I cannot find any major flaws on this album. The closest I could come is the hypnotically beautiful closer "Bring It On Reprise" but that's just because of it's short playing time and that it leaves you hungry for more but even then, it makes for a fantastic closer.

The fact that this incredible CD went platinum was one of the not so frequent times when a truly gifted artist got the attention he/she deserves with his/her talents and that this and his debut and even "Human Being" remain popular is testament that his music has (possibly) found a new audience. As I look back at my memories of 1994, and the joy of what this album has brought me over the years since then in spite of the turmoil I went through, this album is a wonderful portrait of the memories of that period in music. Seal is a living legend and one that no one around today will ever see again. Please buy this album. I don't know of many straight out pop albums that have so much depth and feeling the way this album does. Buy it new! Support Mr. Samuel! Support real talent in music! Enough said, just go and buy this album! What will it do for you?
26 of 29 people found the following review helpful
Never Stops Growing July 19 2000
By joeygray - Published on Amazon.com
Format: Audio CD
I'm not the kind of person the music industry likes to see.
I'm not likely to go out and buy the latest Pearl Jam just as it rolls into the mall - quite the contrary, actually. My usual CD purchases tend to be releases so old the artist in question has stopped recording by now. Or worse, in the case of Jim Croce or Karen Carpenter. I did buy Michael Jackson's Thriller -- over a decade after its release. Also Meatloaf's Bat Out of Hell -- a good eight years after it came out. I hear songs on the radio, and if they catch my ear while they're hot, and then later, maybe years later, they STILL grab me when they come on, well, ok. It's time to buy that one.
And so it was with SEAL II. Of course I had heard Kiss from a Rose, who hasn't? And Don't Cry as well, both of these songs were grabbers, hooking me in on their non-traditional chord progression structure. So I bought SEAL II one day, among a few other CDs I had held out on a while.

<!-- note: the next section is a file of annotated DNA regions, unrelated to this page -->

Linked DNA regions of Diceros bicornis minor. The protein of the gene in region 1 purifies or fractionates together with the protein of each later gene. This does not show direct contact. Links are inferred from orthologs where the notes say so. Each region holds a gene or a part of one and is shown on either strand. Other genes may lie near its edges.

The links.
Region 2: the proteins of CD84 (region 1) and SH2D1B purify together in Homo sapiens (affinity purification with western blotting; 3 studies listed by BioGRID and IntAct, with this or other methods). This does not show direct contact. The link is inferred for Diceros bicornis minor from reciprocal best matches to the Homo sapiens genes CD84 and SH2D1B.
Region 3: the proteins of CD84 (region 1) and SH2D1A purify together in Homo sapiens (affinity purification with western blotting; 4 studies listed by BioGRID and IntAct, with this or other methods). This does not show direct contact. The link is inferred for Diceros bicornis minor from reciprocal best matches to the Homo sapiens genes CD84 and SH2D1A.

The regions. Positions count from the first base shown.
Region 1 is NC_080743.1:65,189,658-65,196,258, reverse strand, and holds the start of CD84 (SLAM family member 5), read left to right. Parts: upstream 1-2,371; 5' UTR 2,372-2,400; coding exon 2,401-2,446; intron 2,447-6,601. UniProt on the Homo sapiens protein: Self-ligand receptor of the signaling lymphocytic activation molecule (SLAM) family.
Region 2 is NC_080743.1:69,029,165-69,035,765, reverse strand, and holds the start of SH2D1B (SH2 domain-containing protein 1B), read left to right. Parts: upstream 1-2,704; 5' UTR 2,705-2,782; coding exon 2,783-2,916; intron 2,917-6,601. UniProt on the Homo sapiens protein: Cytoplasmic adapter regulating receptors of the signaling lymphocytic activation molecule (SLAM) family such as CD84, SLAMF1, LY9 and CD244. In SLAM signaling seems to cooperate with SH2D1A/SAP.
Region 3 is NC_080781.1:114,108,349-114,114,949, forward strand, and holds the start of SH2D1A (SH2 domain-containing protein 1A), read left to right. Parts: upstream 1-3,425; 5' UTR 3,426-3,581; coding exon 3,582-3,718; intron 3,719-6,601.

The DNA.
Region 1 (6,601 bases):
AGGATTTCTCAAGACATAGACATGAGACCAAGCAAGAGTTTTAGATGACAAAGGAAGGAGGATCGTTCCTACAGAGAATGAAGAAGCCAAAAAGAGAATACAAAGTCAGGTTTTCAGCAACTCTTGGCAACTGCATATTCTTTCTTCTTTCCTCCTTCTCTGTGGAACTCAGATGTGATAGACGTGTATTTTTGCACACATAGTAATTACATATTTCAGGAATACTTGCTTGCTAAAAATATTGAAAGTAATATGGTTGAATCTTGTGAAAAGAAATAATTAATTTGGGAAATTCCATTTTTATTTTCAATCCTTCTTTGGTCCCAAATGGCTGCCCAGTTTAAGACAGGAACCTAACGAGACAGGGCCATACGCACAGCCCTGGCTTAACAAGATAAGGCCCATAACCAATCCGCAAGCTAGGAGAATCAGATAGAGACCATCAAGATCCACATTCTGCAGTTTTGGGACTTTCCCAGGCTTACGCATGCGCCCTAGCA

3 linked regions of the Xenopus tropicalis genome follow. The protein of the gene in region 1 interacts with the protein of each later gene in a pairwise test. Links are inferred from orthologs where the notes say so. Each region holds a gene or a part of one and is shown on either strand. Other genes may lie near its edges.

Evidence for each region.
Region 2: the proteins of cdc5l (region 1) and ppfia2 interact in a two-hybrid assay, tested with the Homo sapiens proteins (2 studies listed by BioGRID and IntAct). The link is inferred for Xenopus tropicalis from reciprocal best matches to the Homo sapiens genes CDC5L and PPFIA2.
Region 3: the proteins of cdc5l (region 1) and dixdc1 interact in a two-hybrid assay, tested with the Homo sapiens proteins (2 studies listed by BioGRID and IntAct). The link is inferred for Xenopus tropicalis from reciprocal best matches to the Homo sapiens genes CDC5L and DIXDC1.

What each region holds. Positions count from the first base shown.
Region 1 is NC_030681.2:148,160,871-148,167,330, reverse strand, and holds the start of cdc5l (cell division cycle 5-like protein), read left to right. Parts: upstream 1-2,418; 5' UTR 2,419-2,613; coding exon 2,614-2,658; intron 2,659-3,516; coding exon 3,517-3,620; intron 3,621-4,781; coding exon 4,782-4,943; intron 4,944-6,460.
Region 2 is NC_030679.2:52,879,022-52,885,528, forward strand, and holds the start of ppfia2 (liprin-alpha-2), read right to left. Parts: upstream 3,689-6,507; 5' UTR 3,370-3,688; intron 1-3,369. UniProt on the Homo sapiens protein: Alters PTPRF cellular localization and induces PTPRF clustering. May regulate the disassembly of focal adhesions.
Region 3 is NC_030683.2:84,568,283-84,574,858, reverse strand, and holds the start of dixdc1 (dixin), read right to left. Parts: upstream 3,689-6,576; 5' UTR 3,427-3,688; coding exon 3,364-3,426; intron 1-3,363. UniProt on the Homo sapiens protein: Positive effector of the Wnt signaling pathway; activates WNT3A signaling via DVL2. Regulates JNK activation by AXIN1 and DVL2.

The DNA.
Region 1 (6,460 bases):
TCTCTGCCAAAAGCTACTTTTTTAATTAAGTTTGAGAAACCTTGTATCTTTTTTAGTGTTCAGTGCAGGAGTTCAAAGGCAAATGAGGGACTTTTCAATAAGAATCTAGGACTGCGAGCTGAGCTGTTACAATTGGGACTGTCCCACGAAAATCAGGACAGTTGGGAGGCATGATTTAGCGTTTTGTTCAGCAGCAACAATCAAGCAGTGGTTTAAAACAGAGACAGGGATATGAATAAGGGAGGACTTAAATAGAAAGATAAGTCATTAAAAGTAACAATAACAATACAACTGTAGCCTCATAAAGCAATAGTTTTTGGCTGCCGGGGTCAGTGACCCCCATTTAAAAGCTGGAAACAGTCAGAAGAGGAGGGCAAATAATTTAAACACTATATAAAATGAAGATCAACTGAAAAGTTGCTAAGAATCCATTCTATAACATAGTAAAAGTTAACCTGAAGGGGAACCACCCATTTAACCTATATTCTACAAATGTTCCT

I can remember playing tracks 4-6 a lot at first, after all I knew 4 and 6 and Fast Changes between quickly became quite listenable. But something marvelous happened as I gave the other tracks more and more play, over time: ALL of them grabbed me. In each track there was more you could hear, in the lush orchestrations or the odd percussions, with every hearing. Not that everything isn't supporting roles for Seal's voice -- it is, and justifiably so. The clarity, power, SOUL of that voice, comfortable in either high or low range and always full of intense sincerity, should be the showcase and it always is. But I came to realize, on the 10th or 15th playing of track 3 (Metaphors) that everything else underneath is also exquisitely perfected. I'm not a musician myself so I still don't understand those rhythm structure, or those chord progressions. But it all belongs, it always adds, never detracts, and I don't know now, even after 50 plays or more, if I won't hear something new when I next play any one of the tracks from this awesome album. If I do, it won't be a false note, I know that much.
So. As SEAL II grew on me until it was practically the only thing I was listening to, and I became aware of the existence of Human Being (or Hu manBe in g as Seal spells it on the spine), I was driven to something I very seldom do. I won't say it's unprecedented, but nearly so: I bought a CD without ever hearing a single cut beforehand. (Only about a year after its release, too!) And unlike his previous album, Human Being I bought 'alone', without a pile of other artists to listen to at the same time.
Quickly spinning through once, I had that pit-of-stomach feeling I'd been had again. Seal was a one album number. (Yes, I know about SEAL I.) Only tracks 2 and 6 (State of Grace and Lost my Faith) seemed there at all. I played 2, 6, 2, 6 for a while and I felt a bunch better. The same mystifying thing was happening that never happened to me listing to a Seals and Crofts or Billy Joel album: every listening was bringing me more depth, more interest, and... more feeling. Seal's music is not to be dismissed on one hearing. I spun the whole thing again. Now 4 (Just Like You Said) is grabbing me. I'm thinking now that I should slow down, and let this album overwhelm me slowly, like the last one did. Maybe all at once is too much.